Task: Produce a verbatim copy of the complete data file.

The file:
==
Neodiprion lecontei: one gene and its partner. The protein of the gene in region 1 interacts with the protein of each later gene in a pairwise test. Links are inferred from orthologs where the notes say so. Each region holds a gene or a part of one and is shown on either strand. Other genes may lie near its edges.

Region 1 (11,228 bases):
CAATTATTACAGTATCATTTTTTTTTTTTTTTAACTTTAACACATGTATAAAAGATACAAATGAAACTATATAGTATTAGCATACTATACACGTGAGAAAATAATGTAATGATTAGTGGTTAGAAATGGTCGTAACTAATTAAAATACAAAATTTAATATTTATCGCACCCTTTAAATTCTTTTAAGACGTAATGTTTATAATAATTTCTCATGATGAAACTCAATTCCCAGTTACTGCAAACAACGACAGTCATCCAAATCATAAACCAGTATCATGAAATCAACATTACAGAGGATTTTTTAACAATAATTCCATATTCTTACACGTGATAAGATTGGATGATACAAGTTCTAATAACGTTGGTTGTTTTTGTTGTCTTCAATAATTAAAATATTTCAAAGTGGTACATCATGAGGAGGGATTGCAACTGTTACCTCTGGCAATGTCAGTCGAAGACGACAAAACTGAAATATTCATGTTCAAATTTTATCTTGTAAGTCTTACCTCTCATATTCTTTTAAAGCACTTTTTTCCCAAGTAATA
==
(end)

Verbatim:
Neodiprion lecontei: one gene and its partner. The protein of the gene in region 1 interacts with the protein of each later gene in a pairwise test. Links are inferred from orthologs where the notes say so. Each region holds a gene or a part of one and is shown on either strand. Other genes may lie near its edges.

Region 1 (11,228 bases):
CAATTATTACAGTATCATTTTTTTTTTTTTTTAACTTTAACACATGTATAAAAGATACAAATGAAACTATATAGTATTAGCATACTATACACGTGAGAAAATAATGTAATGATTAGTGGTTAGAAATGGTCGTAACTAATTAAAATACAAAATTTAATATTTATCGCACCCTTTAAATTCTTTTAAGACGTAATGTTTATAATAATTTCTCATGATGAAACTCAATTCCCAGTTACTGCAAACAACGACAGTCATCCAAATCATAAACCAGTATCATGAAATCAACATTACAGAGGATTTTTTAACAATAATTCCATATTCTTACACGTGATAAGATTGGATGATACAAGTTCTAATAACGTTGGTTGTTTTTGTTGTCTTCAATAATTAAAATATTTCAAAGTGGTACATCATGAGGAGGGATTGCAACTGTTACCTCTGGCAATGTCAGTCGAAGACGACAAAACTGAAATATTCATGTTCAAATTTTATCTTGTAAGTCTTACCTCTCATATTCTTTTAAAGCACTTTTTTCCCAAGTAATA